Five Afghan polio vaccinators shot dead
The workers were gunned down in three separate locations within hours in a "coordinated attack", Nangarhar provincial police spokesman Farid Khan said.
"This is the work of the Taliban, targeting health workers to deprive people of polio vaccines," he said.
Health ministry spokesman Osman Taheri confirmed the attacks. The Taliban denied responsibility.
Polio has been eradicated across the world apart from Afghanistan and neighbouring Pakistan, where distrust of vaccines and eradication campaigns is rife.
The Taliban and religious leaders often tell communities that vaccines are a Western conspiracy aimed at sterilising Muslim children, and they also suspect immunisation drives are used to spy on militant activities.
Officials say the Taliban do not allow door-to-door vaccination campaigns in areas they control.
Tuesday saw five vaccine workers killed and one wounded in a spate of attacks across Nangarhar, the local government said. Three were also wounded in the provincial capital, Jalalabad.
The inoculation drive in the province had now been halted, a health official told AFP.
UN, US demand probe
A top United Nations official, Ramiz Alakbarov, condemned Tuesday's attacks.
"Depriving children from an assurance of a healthy life is inhumane," Alakbarov, the UN Secretary General's Deputy Special Representative for Afghanistan, said on Twitter.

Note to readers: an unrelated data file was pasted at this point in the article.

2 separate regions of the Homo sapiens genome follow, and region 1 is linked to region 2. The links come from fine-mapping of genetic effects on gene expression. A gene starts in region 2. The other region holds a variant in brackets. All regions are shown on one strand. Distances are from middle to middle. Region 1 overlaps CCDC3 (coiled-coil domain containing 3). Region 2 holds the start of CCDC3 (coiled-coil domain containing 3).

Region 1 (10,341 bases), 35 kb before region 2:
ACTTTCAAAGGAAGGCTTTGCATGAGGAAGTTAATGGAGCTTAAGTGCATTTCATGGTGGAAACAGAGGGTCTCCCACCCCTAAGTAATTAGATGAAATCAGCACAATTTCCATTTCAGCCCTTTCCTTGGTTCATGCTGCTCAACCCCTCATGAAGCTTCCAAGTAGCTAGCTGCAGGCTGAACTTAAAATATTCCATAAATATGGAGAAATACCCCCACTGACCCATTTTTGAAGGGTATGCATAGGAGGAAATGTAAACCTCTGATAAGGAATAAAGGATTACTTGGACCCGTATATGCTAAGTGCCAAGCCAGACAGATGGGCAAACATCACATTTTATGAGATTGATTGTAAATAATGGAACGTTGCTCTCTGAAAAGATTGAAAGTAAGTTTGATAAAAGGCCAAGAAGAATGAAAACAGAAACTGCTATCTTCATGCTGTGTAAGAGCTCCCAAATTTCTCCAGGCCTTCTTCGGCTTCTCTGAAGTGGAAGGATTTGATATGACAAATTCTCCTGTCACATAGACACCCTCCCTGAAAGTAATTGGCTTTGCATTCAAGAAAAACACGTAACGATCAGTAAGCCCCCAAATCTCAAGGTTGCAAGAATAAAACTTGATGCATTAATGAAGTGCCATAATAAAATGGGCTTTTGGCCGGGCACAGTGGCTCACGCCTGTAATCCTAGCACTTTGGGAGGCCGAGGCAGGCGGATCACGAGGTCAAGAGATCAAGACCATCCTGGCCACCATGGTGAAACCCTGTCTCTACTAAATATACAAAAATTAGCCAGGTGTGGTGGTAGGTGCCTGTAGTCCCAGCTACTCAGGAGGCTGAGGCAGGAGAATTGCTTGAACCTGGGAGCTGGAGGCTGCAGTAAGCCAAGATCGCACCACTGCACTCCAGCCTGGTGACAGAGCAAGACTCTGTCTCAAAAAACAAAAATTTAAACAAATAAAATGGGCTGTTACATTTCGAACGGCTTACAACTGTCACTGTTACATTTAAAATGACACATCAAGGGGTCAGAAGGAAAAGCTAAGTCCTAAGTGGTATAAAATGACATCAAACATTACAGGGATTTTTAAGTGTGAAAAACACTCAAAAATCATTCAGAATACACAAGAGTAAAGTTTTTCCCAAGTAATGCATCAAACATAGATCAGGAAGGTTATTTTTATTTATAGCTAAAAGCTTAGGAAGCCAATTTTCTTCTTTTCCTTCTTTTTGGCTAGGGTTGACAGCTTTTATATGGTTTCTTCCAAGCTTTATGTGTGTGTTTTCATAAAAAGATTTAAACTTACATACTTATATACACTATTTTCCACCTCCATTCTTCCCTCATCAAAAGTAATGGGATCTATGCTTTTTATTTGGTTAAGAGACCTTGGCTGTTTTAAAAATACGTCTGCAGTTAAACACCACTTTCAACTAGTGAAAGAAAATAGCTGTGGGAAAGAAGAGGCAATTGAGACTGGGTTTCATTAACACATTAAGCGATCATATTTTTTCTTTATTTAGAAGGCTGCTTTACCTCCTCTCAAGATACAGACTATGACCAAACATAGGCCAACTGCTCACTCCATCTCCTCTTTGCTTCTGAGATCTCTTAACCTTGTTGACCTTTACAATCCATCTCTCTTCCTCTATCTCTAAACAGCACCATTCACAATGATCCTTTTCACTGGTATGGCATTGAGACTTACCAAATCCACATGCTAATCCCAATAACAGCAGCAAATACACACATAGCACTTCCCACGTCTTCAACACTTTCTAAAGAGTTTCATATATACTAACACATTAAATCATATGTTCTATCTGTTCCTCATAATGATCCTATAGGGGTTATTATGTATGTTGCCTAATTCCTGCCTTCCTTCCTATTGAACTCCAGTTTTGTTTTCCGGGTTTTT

"Senseless violence must stop now, those responsible must be investigated and brought to justice."
US Charge d'Affaires Ross Wilson demanded an investigation into the latest violence.
"We condemn such targeted attacks & those responsible for them," he said on Twitter, vowing to continue supporting Afghanistan's anti-polio drive.
The country has faced a devastating wave of targeted attacks on politicians, activists and journalists which the Afghan government and United States have blamed on the Taliban, who routinely deny responsibility.
"We have reached a situation where systematically employees of demining, doctor, nurse, vaccinator, human rights defenders and anyone seeking to save our lives and our children are killed," said Shaharzad Akbar, the head of Afghanistan's Independent Human Rights Commission.
"There is neither an effective prevention mechanism nor a punishment for the perpetrators."
Last week 10 people working for the HALO Trust mine-clearing organisation were shot dead in northern Afghanistan.
The government said the Taliban were behind the attack, but the UK-based charity said the local militants actually stepped in to help.
The Taliban have made huge gains across Afghanistan as the United States prepares to pull out the last of its troops from the country by September after 20 years of war -- even as peace talks between the Afghan government and the Islamist group have stalled.